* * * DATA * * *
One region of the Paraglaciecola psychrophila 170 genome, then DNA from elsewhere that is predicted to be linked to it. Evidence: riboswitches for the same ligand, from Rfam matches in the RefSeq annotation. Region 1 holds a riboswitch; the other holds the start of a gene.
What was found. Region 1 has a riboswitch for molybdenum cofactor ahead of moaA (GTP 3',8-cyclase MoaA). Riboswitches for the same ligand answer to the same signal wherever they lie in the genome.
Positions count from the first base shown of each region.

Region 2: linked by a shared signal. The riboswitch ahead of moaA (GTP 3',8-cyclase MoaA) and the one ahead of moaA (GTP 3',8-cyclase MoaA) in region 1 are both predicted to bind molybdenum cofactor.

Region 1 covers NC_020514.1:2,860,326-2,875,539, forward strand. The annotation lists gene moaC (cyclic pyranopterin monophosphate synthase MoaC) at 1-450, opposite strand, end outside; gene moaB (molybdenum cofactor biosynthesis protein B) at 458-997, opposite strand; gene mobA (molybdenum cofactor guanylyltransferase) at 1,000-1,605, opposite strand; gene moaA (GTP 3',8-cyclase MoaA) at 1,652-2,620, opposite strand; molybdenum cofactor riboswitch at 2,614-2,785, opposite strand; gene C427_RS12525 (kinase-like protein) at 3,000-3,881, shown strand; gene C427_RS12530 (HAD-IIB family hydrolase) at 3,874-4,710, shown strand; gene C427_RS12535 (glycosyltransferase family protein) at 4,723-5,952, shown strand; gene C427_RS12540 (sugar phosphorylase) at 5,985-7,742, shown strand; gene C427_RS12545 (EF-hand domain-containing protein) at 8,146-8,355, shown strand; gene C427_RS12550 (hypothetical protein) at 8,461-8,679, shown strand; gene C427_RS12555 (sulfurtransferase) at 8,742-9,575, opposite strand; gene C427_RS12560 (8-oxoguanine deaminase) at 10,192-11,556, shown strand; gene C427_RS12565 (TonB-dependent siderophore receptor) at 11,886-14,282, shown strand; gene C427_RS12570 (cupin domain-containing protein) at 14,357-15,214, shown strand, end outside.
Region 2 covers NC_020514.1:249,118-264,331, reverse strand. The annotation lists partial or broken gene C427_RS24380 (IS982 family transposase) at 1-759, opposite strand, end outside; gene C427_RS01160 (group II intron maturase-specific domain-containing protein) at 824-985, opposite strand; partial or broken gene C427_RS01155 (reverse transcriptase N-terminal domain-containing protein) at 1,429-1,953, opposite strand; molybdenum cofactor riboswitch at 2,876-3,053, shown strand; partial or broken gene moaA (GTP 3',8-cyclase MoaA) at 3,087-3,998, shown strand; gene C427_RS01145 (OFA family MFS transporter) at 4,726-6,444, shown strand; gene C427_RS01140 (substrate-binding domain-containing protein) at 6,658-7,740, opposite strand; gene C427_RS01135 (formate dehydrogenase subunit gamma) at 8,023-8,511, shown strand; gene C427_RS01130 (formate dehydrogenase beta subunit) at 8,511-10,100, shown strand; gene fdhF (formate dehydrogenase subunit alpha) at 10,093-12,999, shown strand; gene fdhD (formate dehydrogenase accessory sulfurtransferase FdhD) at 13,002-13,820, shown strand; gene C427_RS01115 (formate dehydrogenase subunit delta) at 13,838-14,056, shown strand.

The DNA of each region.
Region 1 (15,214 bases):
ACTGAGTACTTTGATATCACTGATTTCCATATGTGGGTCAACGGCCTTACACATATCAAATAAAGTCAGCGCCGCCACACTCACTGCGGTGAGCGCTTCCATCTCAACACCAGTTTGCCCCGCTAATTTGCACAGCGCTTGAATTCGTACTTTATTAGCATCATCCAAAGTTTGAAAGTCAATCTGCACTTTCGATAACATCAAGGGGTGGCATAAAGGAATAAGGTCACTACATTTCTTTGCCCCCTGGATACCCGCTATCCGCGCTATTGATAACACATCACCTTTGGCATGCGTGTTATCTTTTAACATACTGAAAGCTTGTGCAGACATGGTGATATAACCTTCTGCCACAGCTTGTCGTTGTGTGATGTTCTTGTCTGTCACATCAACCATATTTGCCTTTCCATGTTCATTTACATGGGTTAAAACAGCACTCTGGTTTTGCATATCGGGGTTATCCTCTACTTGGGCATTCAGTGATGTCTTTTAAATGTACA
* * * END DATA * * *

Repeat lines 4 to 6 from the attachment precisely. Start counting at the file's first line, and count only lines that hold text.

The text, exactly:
Region 2: linked by a shared signal. The riboswitch ahead of moaA (GTP 3',8-cyclase MoaA) and the one ahead of moaA (GTP 3',8-cyclase MoaA) in region 1 are both predicted to bind molybdenum cofactor.

Region 1 covers NC_020514.1:2,860,326-2,875,539, forward strand. The annotation lists gene moaC (cyclic pyranopterin monophosphate synthase MoaC) at 1-450, opposite strand, end outside; gene moaB (molybdenum cofactor biosynthesis protein B) at 458-997, opposite strand; gene mobA (molybdenum cofactor guanylyltransferase) at 1,000-1,605, opposite strand; gene moaA (GTP 3',8-cyclase MoaA) at 1,652-2,620, opposite strand; molybdenum cofactor riboswitch at 2,614-2,785, opposite strand; gene C427_RS12525 (kinase-like protein) at 3,000-3,881, shown strand; gene C427_RS12530 (HAD-IIB family hydrolase) at 3,874-4,710, shown strand; gene C427_RS12535 (glycosyltransferase family protein) at 4,723-5,952, shown strand; gene C427_RS12540 (sugar phosphorylase) at 5,985-7,742, shown strand; gene C427_RS12545 (EF-hand domain-containing protein) at 8,146-8,355, shown strand; gene C427_RS12550 (hypothetical protein) at 8,461-8,679, shown strand; gene C427_RS12555 (sulfurtransferase) at 8,742-9,575, opposite strand; gene C427_RS12560 (8-oxoguanine deaminase) at 10,192-11,556, shown strand; gene C427_RS12565 (TonB-dependent siderophore receptor) at 11,886-14,282, shown strand; gene C427_RS12570 (cupin domain-containing protein) at 14,357-15,214, shown strand, end outside.
Region 2 covers NC_020514.1:249,118-264,331, reverse strand. The annotation lists partial or broken gene C427_RS24380 (IS982 family transposase) at 1-759, opposite strand, end outside; gene C427_RS01160 (group II intron maturase-specific domain-containing protein) at 824-985, opposite strand; partial or broken gene C427_RS01155 (reverse transcriptase N-terminal domain-containing protein) at 1,429-1,953, opposite strand; molybdenum cofactor riboswitch at 2,876-3,053, shown strand; partial or broken gene moaA (GTP 3',8-cyclase MoaA) at 3,087-3,998, shown strand; gene C427_RS01145 (OFA family MFS transporter) at 4,726-6,444, shown strand; gene C427_RS01140 (substrate-binding domain-containing protein) at 6,658-7,740, opposite strand; gene C427_RS01135 (formate dehydrogenase subunit gamma) at 8,023-8,511, shown strand; gene C427_RS01130 (formate dehydrogenase beta subunit) at 8,511-10,100, shown strand; gene fdhF (formate dehydrogenase subunit alpha) at 10,093-12,999, shown strand; gene fdhD (formate dehydrogenase accessory sulfurtransferase FdhD) at 13,002-13,820, shown strand; gene C427_RS01115 (formate dehydrogenase subunit delta) at 13,838-14,056, shown strand.